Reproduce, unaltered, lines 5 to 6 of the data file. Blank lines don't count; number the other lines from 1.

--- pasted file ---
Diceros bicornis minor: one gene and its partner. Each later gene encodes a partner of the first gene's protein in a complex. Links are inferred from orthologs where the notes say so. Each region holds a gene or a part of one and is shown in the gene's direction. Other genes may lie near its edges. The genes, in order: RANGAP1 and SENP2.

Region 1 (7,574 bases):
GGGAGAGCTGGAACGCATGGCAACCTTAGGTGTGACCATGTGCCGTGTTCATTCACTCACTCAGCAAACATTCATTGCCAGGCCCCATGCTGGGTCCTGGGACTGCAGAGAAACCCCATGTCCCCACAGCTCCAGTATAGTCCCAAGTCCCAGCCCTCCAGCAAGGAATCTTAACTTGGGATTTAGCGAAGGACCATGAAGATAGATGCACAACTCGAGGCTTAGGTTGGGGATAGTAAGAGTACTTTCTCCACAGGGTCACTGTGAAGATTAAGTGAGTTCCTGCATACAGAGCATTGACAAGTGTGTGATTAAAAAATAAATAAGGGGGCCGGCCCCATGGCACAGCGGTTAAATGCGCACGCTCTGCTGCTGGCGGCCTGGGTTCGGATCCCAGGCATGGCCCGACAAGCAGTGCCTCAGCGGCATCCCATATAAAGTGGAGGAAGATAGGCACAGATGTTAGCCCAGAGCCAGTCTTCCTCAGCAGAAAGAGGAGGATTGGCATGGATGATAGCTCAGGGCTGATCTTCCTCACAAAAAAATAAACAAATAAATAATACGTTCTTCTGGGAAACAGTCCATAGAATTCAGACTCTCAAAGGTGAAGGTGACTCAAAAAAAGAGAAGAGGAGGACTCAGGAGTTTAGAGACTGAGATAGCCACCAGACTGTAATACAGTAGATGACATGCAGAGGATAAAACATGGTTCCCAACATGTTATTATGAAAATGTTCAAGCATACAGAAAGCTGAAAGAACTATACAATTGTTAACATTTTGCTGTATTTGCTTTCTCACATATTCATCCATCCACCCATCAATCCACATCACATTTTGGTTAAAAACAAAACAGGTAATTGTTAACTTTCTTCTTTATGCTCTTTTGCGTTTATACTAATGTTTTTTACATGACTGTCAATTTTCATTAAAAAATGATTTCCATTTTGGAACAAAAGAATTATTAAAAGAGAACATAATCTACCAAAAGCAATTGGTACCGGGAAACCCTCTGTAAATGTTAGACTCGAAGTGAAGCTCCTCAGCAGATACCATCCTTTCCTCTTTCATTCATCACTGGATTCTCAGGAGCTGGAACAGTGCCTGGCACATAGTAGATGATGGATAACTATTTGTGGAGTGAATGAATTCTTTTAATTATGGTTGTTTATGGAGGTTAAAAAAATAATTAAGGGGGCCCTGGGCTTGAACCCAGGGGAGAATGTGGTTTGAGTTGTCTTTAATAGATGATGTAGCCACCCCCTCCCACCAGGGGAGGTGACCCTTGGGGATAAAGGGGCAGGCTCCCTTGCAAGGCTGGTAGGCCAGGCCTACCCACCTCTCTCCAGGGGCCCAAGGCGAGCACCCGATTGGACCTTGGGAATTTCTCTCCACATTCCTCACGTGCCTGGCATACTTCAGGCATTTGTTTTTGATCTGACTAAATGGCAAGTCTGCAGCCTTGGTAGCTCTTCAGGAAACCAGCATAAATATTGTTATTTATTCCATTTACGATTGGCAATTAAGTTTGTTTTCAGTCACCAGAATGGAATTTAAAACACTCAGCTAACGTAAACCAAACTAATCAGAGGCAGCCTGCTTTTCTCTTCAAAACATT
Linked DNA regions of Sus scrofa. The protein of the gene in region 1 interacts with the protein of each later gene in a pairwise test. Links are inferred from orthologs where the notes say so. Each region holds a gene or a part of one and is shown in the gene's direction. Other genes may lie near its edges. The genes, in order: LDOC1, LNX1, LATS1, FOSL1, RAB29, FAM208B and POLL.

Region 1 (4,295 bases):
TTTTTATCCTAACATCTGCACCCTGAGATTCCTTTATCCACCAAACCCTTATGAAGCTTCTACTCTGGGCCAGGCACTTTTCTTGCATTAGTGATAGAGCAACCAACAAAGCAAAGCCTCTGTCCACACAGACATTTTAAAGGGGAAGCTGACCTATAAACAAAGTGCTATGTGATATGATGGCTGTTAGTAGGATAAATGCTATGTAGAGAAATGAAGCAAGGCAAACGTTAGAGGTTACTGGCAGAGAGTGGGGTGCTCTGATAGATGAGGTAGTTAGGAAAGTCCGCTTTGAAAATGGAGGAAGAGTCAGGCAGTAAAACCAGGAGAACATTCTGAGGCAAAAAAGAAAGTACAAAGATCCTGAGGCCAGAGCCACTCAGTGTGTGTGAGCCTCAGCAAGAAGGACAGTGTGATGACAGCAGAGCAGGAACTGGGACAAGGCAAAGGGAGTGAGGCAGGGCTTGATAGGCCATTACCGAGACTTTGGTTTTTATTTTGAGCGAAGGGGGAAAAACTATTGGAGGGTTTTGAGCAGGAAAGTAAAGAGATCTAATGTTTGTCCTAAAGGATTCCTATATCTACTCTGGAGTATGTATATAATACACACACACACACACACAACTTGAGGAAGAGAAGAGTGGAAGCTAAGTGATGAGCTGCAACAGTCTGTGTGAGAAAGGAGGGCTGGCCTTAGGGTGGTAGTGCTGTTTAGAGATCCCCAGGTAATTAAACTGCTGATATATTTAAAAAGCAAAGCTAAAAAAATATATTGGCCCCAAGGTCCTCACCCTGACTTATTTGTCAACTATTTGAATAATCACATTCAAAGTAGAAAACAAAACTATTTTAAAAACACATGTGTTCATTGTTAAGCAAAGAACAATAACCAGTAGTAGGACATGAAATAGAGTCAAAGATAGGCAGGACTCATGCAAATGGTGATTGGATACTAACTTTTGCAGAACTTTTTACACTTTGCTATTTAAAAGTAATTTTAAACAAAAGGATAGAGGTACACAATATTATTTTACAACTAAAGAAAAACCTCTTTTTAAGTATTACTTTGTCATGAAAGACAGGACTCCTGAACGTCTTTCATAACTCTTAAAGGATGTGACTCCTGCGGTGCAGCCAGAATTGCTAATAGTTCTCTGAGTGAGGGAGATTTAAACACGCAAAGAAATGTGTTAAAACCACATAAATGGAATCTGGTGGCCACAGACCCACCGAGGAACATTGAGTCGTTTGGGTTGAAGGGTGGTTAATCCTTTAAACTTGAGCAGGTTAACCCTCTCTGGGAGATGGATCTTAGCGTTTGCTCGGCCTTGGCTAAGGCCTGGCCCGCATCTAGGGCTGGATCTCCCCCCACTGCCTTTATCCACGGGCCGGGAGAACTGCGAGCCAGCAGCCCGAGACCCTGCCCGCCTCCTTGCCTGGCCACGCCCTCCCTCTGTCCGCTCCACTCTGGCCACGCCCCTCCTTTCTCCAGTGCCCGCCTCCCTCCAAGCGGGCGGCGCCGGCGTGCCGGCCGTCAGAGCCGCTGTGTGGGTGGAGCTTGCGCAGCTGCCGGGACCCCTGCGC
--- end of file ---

Region 1 (4,295 bases):
TTTTTATCCTAACATCTGCACCCTGAGATTCCTTTATCCACCAAACCCTTATGAAGCTTCTACTCTGGGCCAGGCACTTTTCTTGCATTAGTGATAGAGCAACCAACAAAGCAAAGCCTCTGTCCACACAGACATTTTAAAGGGGAAGCTGACCTATAAACAAAGTGCTATGTGATATGATGGCTGTTAGTAGGATAAATGCTATGTAGAGAAATGAAGCAAGGCAAACGTTAGAGGTTACTGGCAGAGAGTGGGGTGCTCTGATAGATGAGGTAGTTAGGAAAGTCCGCTTTGAAAATGGAGGAAGAGTCAGGCAGTAAAACCAGGAGAACATTCTGAGGCAAAAAAGAAAGTACAAAGATCCTGAGGCCAGAGCCACTCAGTGTGTGTGAGCCTCAGCAAGAAGGACAGTGTGATGACAGCAGAGCAGGAACTGGGACAAGGCAAAGGGAGTGAGGCAGGGCTTGATAGGCCATTACCGAGACTTTGGTTTTTATTTTGAGCGAAGGGGGAAAAACTATTGGAGGGTTTTGAGCAGGAAAGTAAAGAGATCTAATGTTTGTCCTAAAGGATTCCTATATCTACTCTGGAGTATGTATATAATACACACACACACACACACAACTTGAGGAAGAGAAGAGTGGAAGCTAAGTGATGAGCTGCAACAGTCTGTGTGAGAAAGGAGGGCTGGCCTTAGGGTGGTAGTGCTGTTTAGAGATCCCCAGGTAATTAAACTGCTGATATATTTAAAAAGCAAAGCTAAAAAAATATATTGGCCCCAAGGTCCTCACCCTGACTTATTTGTCAACTATTTGAATAATCACATTCAAAGTAGAAAACAAAACTATTTTAAAAACACATGTGTTCATTGTTAAGCAAAGAACAATAACCAGTAGTAGGACATGAAATAGAGTCAAAGATAGGCAGGACTCATGCAAATGGTGATTGGATACTAACTTTTGCAGAACTTTTTACACTTTGCTATTTAAAAGTAATTTTAAACAAAAGGATAGAGGTACACAATATTATTTTACAACTAAAGAAAAACCTCTTTTTAAGTATTACTTTGTCATGAAAGACAGGACTCCTGAACGTCTTTCATAACTCTTAAAGGATGTGACTCCTGCGGTGCAGCCAGAATTGCTAATAGTTCTCTGAGTGAGGGAGATTTAAACACGCAAAGAAATGTGTTAAAACCACATAAATGGAATCTGGTGGCCACAGACCCACCGAGGAACATTGAGTCGTTTGGGTTGAAGGGTGGTTAATCCTTTAAACTTGAGCAGGTTAACCCTCTCTGGGAGATGGATCTTAGCGTTTGCTCGGCCTTGGCTAAGGCCTGGCCCGCATCTAGGGCTGGATCTCCCCCCACTGCCTTTATCCACGGGCCGGGAGAACTGCGAGCCAGCAGCCCGAGACCCTGCCCGCCTCCTTGCCTGGCCACGCCCTCCCTCTGTCCGCTCCACTCTGGCCACGCCCCTCCTTTCTCCAGTGCCCGCCTCCCTCCAAGCGGGCGGCGCCGGCGTGCCGGCCGTCAGAGCCGCTGTGTGGGTGGAGCTTGCGCAGCTGCCGGGACCCCTGCGC